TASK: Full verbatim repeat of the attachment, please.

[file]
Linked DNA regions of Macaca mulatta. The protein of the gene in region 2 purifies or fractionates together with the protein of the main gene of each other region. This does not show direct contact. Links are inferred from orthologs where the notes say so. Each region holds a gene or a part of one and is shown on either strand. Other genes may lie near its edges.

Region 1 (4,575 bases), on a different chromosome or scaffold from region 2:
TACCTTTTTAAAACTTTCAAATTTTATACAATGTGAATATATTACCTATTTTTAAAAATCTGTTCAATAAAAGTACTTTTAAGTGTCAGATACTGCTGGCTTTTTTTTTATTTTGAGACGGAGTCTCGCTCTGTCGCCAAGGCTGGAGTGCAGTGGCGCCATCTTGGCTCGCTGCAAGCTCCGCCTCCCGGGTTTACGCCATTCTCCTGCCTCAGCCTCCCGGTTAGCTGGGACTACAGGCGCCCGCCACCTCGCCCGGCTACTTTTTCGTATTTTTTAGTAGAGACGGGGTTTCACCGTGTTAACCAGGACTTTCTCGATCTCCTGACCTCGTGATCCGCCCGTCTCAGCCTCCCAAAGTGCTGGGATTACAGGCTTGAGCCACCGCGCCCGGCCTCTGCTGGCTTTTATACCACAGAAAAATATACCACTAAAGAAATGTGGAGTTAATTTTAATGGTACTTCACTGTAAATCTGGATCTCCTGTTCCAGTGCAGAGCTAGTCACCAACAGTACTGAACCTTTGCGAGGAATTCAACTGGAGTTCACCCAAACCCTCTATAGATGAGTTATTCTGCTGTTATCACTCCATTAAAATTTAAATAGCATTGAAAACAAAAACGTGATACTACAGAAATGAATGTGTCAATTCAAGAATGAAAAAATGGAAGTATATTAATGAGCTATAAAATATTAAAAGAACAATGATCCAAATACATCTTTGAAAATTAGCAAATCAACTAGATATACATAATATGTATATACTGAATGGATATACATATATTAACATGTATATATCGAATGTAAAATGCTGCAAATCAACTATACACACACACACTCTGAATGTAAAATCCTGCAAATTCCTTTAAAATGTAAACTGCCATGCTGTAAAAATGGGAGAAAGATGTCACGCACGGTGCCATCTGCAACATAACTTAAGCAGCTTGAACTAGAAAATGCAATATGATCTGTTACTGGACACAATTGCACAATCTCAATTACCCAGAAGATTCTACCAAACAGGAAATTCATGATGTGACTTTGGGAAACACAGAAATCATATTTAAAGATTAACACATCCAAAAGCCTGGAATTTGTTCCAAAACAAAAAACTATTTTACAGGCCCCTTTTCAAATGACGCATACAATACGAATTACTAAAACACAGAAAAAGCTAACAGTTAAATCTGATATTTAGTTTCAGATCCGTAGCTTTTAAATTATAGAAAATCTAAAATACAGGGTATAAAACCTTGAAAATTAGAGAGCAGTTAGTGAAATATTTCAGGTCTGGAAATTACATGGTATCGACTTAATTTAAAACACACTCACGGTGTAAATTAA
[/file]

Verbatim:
Linked DNA regions of Macaca mulatta. The protein of the gene in region 2 purifies or fractionates together with the protein of the main gene of each other region. This does not show direct contact. Links are inferred from orthologs where the notes say so. Each region holds a gene or a part of one and is shown on either strand. Other genes may lie near its edges.

Region 1 (4,575 bases), on a different chromosome or scaffold from region 2:
TACCTTTTTAAAACTTTCAAATTTTATACAATGTGAATATATTACCTATTTTTAAAAATCTGTTCAATAAAAGTACTTTTAAGTGTCAGATACTGCTGGCTTTTTTTTTATTTTGAGACGGAGTCTCGCTCTGTCGCCAAGGCTGGAGTGCAGTGGCGCCATCTTGGCTCGCTGCAAGCTCCGCCTCCCGGGTTTACGCCATTCTCCTGCCTCAGCCTCCCGGTTAGCTGGGACTACAGGCGCCCGCCACCTCGCCCGGCTACTTTTTCGTATTTTTTAGTAGAGACGGGGTTTCACCGTGTTAACCAGGACTTTCTCGATCTCCTGACCTCGTGATCCGCCCGTCTCAGCCTCCCAAAGTGCTGGGATTACAGGCTTGAGCCACCGCGCCCGGCCTCTGCTGGCTTTTATACCACAGAAAAATATACCACTAAAGAAATGTGGAGTTAATTTTAATGGTACTTCACTGTAAATCTGGATCTCCTGTTCCAGTGCAGAGCTAGTCACCAACAGTACTGAACCTTTGCGAGGAATTCAACTGGAGTTCACCCAAACCCTCTATAGATGAGTTATTCTGCTGTTATCACTCCATTAAAATTTAAATAGCATTGAAAACAAAAACGTGATACTACAGAAATGAATGTGTCAATTCAAGAATGAAAAAATGGAAGTATATTAATGAGCTATAAAATATTAAAAGAACAATGATCCAAATACATCTTTGAAAATTAGCAAATCAACTAGATATACATAATATGTATATACTGAATGGATATACATATATTAACATGTATATATCGAATGTAAAATGCTGCAAATCAACTATACACACACACACTCTGAATGTAAAATCCTGCAAATTCCTTTAAAATGTAAACTGCCATGCTGTAAAAATGGGAGAAAGATGTCACGCACGGTGCCATCTGCAACATAACTTAAGCAGCTTGAACTAGAAAATGCAATATGATCTGTTACTGGACACAATTGCACAATCTCAATTACCCAGAAGATTCTACCAAACAGGAAATTCATGATGTGACTTTGGGAAACACAGAAATCATATTTAAAGATTAACACATCCAAAAGCCTGGAATTTGTTCCAAAACAAAAAACTATTTTACAGGCCCCTTTTCAAATGACGCATACAATACGAATTACTAAAACACAGAAAAAGCTAACAGTTAAATCTGATATTTAGTTTCAGATCCGTAGCTTTTAAATTATAGAAAATCTAAAATACAGGGTATAAAACCTTGAAAATTAGAGAGCAGTTAGTGAAATATTTCAGGTCTGGAAATTACATGGTATCGACTTAATTTAAAACACACTCACGGTGTAAATTAA